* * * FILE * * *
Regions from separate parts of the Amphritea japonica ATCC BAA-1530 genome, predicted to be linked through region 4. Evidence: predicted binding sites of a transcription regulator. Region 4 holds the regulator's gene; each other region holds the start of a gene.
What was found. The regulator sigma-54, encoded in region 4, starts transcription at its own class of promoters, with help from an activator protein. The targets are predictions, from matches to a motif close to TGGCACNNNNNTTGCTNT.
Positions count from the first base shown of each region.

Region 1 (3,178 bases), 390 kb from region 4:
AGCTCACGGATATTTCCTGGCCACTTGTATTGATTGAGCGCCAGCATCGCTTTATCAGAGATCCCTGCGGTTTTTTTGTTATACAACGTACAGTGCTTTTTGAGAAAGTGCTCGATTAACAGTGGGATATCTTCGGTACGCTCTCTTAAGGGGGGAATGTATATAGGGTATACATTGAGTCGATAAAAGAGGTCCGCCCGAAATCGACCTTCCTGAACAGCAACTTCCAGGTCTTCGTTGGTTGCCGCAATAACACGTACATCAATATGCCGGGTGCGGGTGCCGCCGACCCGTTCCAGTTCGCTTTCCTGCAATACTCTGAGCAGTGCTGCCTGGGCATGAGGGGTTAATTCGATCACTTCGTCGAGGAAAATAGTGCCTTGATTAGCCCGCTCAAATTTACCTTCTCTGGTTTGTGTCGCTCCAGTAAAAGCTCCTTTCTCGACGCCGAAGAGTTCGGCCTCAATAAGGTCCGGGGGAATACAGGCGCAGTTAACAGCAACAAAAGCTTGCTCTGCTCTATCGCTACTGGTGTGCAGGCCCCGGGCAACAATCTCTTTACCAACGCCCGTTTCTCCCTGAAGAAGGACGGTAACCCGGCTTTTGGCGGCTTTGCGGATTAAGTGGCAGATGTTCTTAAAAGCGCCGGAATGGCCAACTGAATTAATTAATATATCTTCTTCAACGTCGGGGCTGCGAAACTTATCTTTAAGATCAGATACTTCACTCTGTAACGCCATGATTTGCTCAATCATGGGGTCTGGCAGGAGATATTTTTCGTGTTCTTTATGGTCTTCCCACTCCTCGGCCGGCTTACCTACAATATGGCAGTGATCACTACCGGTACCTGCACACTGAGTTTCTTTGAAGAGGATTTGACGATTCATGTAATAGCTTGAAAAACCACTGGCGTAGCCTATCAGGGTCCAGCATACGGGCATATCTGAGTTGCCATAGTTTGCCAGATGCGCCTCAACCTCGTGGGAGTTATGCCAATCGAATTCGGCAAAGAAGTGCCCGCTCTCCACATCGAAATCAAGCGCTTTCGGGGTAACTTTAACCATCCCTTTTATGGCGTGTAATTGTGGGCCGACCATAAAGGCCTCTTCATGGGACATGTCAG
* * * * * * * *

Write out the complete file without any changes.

Regions from separate parts of the Amphritea japonica ATCC BAA-1530 genome, predicted to be linked through region 4. Evidence: predicted binding sites of a transcription regulator. Region 4 holds the regulator's gene; each other region holds the start of a gene.
What was found. The regulator sigma-54, encoded in region 4, starts transcription at its own class of promoters, with help from an activator protein. The targets are predictions, from matches to a motif close to TGGCACNNNNNTTGCTNT.
Positions count from the first base shown of each region.

Region 1 (3,178 bases), 390 kb from region 4:
AGCTCACGGATATTTCCTGGCCACTTGTATTGATTGAGCGCCAGCATCGCTTTATCAGAGATCCCTGCGGTTTTTTTGTTATACAACGTACAGTGCTTTTTGAGAAAGTGCTCGATTAACAGTGGGATATCTTCGGTACGCTCTCTTAAGGGGGGAATGTATATAGGGTATACATTGAGTCGATAAAAGAGGTCCGCCCGAAATCGACCTTCCTGAACAGCAACTTCCAGGTCTTCGTTGGTTGCCGCAATAACACGTACATCAATATGCCGGGTGCGGGTGCCGCCGACCCGTTCCAGTTCGCTTTCCTGCAATACTCTGAGCAGTGCTGCCTGGGCATGAGGGGTTAATTCGATCACTTCGTCGAGGAAAATAGTGCCTTGATTAGCCCGCTCAAATTTACCTTCTCTGGTTTGTGTCGCTCCAGTAAAAGCTCCTTTCTCGACGCCGAAGAGTTCGGCCTCAATAAGGTCCGGGGGAATACAGGCGCAGTTAACAGCAACAAAAGCTTGCTCTGCTCTATCGCTACTGGTGTGCAGGCCCCGGGCAACAATCTCTTTACCAACGCCCGTTTCTCCCTGAAGAAGGACGGTAACCCGGCTTTTGGCGGCTTTGCGGATTAAGTGGCAGATGTTCTTAAAAGCGCCGGAATGGCCAACTGAATTAATTAATATATCTTCTTCAACGTCGGGGCTGCGAAACTTATCTTTAAGATCAGATACTTCACTCTGTAACGCCATGATTTGCTCAATCATGGGGTCTGGCAGGAGATATTTTTCGTGTTCTTTATGGTCTTCCCACTCCTCGGCCGGCTTACCTACAATATGGCAGTGATCACTACCGGTACCTGCACACTGAGTTTCTTTGAAGAGGATTTGACGATTCATGTAATAGCTTGAAAAACCACTGGCGTAGCCTATCAGGGTCCAGCATACGGGCATATCTGAGTTGCCATAGTTTGCCAGATGCGCCTCAACCTCGTGGGAGTTATGCCAATCGAATTCGGCAAAGAAGTGCCCGCTCTCCACATCGAAATCAAGCGCTTTCGGGGTAACTTTAACCATCCCTTTTATGGCGTGTAATTGTGGGCCGACCATAAAGGCCTCTTCATGGGACATGTCAG